Author Topic: RIDES 2017 add yours here  (Read 8138 times)

Matt2matt2002

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Re: RIDES 2017 add yours here
« Reply #15 on: January 23, 2017, 09:08:20 PM »
I always enjoy your postings but is there any one true fact in that last paragraph?
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jags

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Re: RIDES 2017 add yours here
« Reply #16 on: January 23, 2017, 09:52:06 PM »
great shots Andre west cork just beautiful .

Andre Jute

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Re: RIDES 2017 add yours here
« Reply #17 on: January 23, 2017, 10:29:44 PM »
I always enjoy your postings but is there any one true fact in that last paragraph?

The Shadow knows.

John Saxby

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Re: RIDES 2017 add yours here
« Reply #18 on: January 23, 2017, 10:53:40 PM »
Quote
they promised me a life-size statue and the one they made was barely nine feet tall

That's surely a tall one, Andre?

David Simpson

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Re: RIDES 2017 add yours here
« Reply #19 on: January 23, 2017, 11:22:51 PM »
I always enjoy your postings but is there any one true fact in that last paragraph?

Everything is obviously false, since Andre is not yet 50.

- DaveS

Danneaux

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Re: RIDES 2017 add yours here
« Reply #20 on: January 24, 2017, 12:40:13 AM »
Quote
I wonder which of these two really is the steepest hill in West Cork
There's two ways to answer your question, Andre.

One is with a SkyMounti inclinometer. One resides on each of my bikes (two on the tandem):
http://www.skymounti.com/html/gb.html

...or you could plot your ride on ridewithgps.com where the steepness/slope of the grades is easily seen and recorded and displayed numerically. You don't need a GPS, you can go back and plot your course manually, and there is no fee for the service.

I see Fairhill Road, coming up from Pope's Quay is 10.8% at its steepest so...yes, steep.

All the best,

Dan.

Andre Jute

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Re: RIDES 2017 add yours here
« Reply #21 on: January 24, 2017, 01:36:33 AM »
Quote
they promised me a life-size statue and the one they made was barely nine feet tall

That's surely a tall one, Andre?

About five foot nine too tall, would you say, John?

I think you're right, DaveS. A man is as old as he feels. Or as his cardiologist permits him to feel. (Fortunately mine is also a cyclist.)

Thanks for those tips, Dan. I wouldn't mind having a Sky Mounti for an instant readout, but I'm not growing any more handlebar space. Your GPS tip though reminds me that I could just sit down with the Ordinance Survey Map, which is what we actually use to find out where we are (1), and calculate the average steepness of those hills, but it'll have to wait until I reinstall my entire computer, hefty OS and about thirty professional programs, many days of work, but I'd better do it before the whole thing crashes terminally on me. If you don't hear from me for a few days except for the odd grunt suitable to sending by iPad or iPhone, I haven't deserted you, I've been kidnapped by Apple.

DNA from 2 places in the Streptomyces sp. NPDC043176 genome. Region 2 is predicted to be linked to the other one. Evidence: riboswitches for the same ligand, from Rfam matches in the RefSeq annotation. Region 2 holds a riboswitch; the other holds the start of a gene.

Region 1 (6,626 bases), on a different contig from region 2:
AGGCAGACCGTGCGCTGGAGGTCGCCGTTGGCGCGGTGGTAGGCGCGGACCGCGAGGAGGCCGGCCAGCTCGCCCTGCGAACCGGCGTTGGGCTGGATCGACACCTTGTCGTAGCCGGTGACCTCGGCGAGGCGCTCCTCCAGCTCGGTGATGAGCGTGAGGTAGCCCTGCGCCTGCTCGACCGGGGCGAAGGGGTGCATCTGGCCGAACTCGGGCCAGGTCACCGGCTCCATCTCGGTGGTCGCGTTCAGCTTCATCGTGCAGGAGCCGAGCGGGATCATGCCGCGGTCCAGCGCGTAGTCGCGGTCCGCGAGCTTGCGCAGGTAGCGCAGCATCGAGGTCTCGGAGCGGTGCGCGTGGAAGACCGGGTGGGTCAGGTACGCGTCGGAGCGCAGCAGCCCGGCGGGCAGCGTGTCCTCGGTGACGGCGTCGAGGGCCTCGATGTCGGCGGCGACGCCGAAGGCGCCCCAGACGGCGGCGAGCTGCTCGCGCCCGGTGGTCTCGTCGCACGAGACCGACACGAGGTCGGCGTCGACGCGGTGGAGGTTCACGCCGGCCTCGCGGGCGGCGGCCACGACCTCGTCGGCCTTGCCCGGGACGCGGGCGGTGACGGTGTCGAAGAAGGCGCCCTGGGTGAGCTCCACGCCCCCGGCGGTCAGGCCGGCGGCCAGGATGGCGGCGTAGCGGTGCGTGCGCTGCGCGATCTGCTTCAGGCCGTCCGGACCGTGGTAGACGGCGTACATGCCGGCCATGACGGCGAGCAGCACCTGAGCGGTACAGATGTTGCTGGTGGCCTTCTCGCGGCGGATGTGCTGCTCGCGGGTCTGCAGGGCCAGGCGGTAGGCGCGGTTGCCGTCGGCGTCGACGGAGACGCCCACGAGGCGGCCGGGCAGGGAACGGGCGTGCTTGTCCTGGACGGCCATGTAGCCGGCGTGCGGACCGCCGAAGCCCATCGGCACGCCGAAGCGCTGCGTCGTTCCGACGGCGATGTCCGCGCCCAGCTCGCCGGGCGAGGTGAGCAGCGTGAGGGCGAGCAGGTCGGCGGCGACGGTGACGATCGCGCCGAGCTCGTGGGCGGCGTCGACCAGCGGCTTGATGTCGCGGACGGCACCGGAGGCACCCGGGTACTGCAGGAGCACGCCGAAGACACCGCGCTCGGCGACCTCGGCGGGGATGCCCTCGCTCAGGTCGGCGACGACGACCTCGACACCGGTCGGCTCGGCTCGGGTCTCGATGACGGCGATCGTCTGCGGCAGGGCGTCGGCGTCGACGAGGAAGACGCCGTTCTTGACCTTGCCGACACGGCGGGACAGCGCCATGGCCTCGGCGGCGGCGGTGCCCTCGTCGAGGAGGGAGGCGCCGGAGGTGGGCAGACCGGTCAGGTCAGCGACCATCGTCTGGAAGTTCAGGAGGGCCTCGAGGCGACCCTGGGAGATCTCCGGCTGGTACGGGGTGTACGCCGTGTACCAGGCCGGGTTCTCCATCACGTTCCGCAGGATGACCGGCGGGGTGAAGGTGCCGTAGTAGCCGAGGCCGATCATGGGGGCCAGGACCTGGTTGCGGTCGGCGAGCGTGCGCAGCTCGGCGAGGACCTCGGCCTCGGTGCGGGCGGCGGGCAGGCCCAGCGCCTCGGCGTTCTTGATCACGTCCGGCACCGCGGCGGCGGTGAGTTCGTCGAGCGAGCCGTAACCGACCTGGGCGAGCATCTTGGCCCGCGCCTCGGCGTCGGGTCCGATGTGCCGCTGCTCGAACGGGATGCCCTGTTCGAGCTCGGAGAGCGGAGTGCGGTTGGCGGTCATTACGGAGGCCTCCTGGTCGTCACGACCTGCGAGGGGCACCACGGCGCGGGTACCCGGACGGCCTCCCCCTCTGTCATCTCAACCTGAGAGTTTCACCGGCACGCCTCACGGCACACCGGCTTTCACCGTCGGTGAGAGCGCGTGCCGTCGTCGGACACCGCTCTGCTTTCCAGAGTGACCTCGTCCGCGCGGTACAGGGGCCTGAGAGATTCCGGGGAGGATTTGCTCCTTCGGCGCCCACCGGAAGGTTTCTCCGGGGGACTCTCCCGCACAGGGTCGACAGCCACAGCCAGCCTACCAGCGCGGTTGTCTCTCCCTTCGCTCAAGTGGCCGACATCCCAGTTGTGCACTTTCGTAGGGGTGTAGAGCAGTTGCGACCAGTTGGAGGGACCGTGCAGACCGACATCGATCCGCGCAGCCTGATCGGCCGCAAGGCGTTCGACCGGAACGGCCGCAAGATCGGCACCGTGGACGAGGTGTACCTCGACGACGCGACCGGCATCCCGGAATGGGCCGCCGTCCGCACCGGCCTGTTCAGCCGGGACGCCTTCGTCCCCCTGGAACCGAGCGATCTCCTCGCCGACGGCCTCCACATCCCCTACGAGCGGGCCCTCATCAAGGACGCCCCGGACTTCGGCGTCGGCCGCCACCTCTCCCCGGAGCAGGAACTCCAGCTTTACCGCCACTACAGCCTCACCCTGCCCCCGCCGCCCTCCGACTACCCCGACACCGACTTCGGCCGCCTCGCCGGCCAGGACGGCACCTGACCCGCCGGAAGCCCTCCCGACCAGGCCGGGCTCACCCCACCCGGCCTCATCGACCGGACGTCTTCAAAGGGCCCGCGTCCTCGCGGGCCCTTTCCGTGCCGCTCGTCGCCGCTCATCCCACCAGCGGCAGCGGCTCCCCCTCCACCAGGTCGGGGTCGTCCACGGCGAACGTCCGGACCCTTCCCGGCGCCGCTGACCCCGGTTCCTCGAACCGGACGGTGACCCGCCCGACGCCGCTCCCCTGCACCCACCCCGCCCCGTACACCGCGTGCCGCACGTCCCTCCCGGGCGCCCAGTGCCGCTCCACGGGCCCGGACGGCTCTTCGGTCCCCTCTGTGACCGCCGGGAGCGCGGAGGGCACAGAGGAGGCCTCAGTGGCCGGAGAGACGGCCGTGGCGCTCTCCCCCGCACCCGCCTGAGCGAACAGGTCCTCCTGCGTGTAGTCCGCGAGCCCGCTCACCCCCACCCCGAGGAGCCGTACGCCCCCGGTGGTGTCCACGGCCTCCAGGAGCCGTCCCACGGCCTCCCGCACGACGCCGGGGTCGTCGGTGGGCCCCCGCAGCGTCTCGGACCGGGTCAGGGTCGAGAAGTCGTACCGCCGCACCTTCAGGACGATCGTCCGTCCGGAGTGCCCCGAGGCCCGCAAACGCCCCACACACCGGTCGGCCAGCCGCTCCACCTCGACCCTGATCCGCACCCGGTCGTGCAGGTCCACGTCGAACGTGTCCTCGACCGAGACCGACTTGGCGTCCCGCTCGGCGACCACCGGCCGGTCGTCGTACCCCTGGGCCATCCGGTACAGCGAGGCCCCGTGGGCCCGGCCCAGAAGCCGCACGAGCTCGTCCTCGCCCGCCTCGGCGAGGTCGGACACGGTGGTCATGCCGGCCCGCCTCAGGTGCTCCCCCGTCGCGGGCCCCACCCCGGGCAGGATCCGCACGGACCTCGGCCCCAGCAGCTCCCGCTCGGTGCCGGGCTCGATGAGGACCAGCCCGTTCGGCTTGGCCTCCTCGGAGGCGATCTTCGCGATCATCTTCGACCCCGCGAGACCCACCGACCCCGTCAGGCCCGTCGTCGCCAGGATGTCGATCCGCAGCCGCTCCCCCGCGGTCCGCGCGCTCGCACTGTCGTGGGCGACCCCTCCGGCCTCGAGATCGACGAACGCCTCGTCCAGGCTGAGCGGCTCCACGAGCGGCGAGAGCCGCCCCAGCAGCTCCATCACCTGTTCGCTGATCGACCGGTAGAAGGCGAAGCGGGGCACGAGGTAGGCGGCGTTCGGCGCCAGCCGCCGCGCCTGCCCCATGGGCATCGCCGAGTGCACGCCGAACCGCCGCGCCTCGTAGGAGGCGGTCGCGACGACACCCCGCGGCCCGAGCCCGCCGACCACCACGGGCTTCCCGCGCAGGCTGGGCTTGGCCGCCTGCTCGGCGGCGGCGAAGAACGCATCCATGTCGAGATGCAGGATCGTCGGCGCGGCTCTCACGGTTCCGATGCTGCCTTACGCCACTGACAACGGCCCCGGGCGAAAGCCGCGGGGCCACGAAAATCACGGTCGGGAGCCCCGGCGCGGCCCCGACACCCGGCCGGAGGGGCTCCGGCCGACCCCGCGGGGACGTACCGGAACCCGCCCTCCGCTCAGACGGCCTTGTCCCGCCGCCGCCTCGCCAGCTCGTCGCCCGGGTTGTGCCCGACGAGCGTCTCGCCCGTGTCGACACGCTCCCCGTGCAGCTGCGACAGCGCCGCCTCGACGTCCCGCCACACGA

(1) After a quarter-century riding the lanes hereabout, and hardly ever going more than 25m from home, you'd think I'd know every lane. Not so. New lanes keep popping up. It's like a huge lacework.
« Last Edit: January 24, 2017, 01:47:46 AM by Andre Jute »

John Saxby

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Re: RIDES 2017 add yours here
« Reply #22 on: January 24, 2017, 03:00:37 AM »
Mmmmm. Lanes and hills.  There are several dimensions to be considered here, and distance and vertical climb are only two of 'em. Sky Mounti's are very tidy and helpful devices, but time is at play as well, even if my Sky Mounti ignores it: I've learned in recent years that the hills of the Canadian Shield are uncompromising, and are eroding a little less slowly than my reserves of strength and endurance. Probably there's much of the same under way in the wester reaches of the Holy Ground, Andre. 

Still -- press on regardless, and keep those photos, sketches, and bons mots coming, eh?

Matt2matt2002

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Re: RIDES 2017 add yours here
« Reply #23 on: January 24, 2017, 10:45:37 AM »
BusnBike.
Out yesterday for another BusnBike mini adventure.
At 8 am i popped the Raven into the bus hold and took the 1 hour ride North to Huntley.
Across to Dufftown was 20 miles of almost traffic free riding.
Beautiful day with the sun breaking through around 10 am.
No wind so the clear crisp air carried the smells of wood or coal burning fires.
I was looking for a way up to a small mountain nearby. Ben Rinnes. But time ran out before I could locate the trail start.
I'm sure it will be there when I return.

Back home via Dufftown and Keith.

Benveni Castle looked stunning in the morning sunlight.

Just 35 miles cycling but being an hour or so away from home for the start made it different.

« Last Edit: January 24, 2017, 10:58:38 AM by Matt2matt2002 »
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John Saxby

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Re: RIDES 2017 add yours here
« Reply #24 on: January 24, 2017, 04:12:20 PM »